CAAV invests first ever public office President

A senior figure in the Valuation Office Agency has been invested as the new President of the Central Association of Agricultural Valuers (CAAV) – the first public office holder to have ever held the position.

Shropshire-based Geoff Coster has been part of the VOA head office team for the past 12 years, having started his career there in 1983. Brought up on a poultry farm, he has a BSc in agriculture and passed stringent CAAV exams to become a Fellow in 1994. 

“This truly is a great honour of which I am hugely proud,” he said at the AGM in Edinburgh last week. “The industry faces another challenging 12 months with the March 2019 deadline for leaving the EU. I want to make sure that we equip our members with the skills and knowledge to advise clients in the new changed world that is coming towards us.”

CAAV members’ valuations provide stability and confidence in the market, enabling lenders to lend and farmers to raise finance for investment, explained Mr Coster. “Livestock markets deliver price transparency and competition, and CAAV professionals provide essential guidance to the Government on a wide range of policy and fiscal matters. We can be proud of the value our work adds to the rural property market.”

Supporting Mr Coster is new Senior Vice President David Brooks, a land agent from Essex who joined forces with Chris Leney to launch Brooks Leney in 2017 after many years at Stanfords, Fenn Wright and Robinson & Hall.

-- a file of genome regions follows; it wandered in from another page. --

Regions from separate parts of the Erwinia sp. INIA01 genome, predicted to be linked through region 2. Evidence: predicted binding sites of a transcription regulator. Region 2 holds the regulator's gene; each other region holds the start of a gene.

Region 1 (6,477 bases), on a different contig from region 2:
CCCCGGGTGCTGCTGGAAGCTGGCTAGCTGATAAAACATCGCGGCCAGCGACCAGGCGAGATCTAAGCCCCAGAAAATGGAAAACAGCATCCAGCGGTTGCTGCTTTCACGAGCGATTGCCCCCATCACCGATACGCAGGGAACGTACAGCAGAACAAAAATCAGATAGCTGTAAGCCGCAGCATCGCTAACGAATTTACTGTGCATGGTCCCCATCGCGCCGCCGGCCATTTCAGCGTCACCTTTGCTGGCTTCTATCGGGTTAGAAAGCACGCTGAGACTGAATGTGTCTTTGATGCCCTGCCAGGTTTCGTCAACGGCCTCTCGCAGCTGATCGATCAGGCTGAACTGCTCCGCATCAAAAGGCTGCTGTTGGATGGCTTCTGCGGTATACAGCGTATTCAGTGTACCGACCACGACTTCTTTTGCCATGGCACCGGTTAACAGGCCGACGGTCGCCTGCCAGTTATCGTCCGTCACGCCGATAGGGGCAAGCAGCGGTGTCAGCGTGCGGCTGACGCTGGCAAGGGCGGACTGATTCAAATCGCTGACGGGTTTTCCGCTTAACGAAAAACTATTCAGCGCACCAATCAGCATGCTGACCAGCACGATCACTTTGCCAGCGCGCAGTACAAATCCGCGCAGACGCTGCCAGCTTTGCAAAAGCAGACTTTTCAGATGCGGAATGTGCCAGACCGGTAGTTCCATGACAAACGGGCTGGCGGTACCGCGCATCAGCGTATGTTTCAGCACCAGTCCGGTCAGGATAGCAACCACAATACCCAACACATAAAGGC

“I’m very much looking forward to this year and will do my best to uphold the CAAV motto: Do what is right come what may,” he said. “I also want to ensure our clients take advantage of Brexit – there will be many opportunities. Our profession can offer so much advice covering such a broad range of areas, to bring the bigger picture together.”

Stepping up to the Junior Vice President’s role is Andrew Thomas, a third-generation chartered surveyor and auctioneer at HRT, Cowbridge, Wales. “I particularly want to support the livestock industry and foster good relations,” he explained. “The livestock industry faces many challenges and opportunities, and will need both a clear head and sound thinking to support them whatever the future holds.”

 

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About The Author

Deputy editor of Agronomist and Arable Farmer as well as responsibility for the Agronomist and Arable Farmer and Farm Business websites. After 17 years milking cows on the family farm John started writing about agriculture in 1998 and has since written for a variety of publications and has developed a wide circle of contacts within the industry. When not working John is a season ticket holder at Stoke City and also of late has become a fitness freak, listing cycling, swimming and walking as his exercises of choice.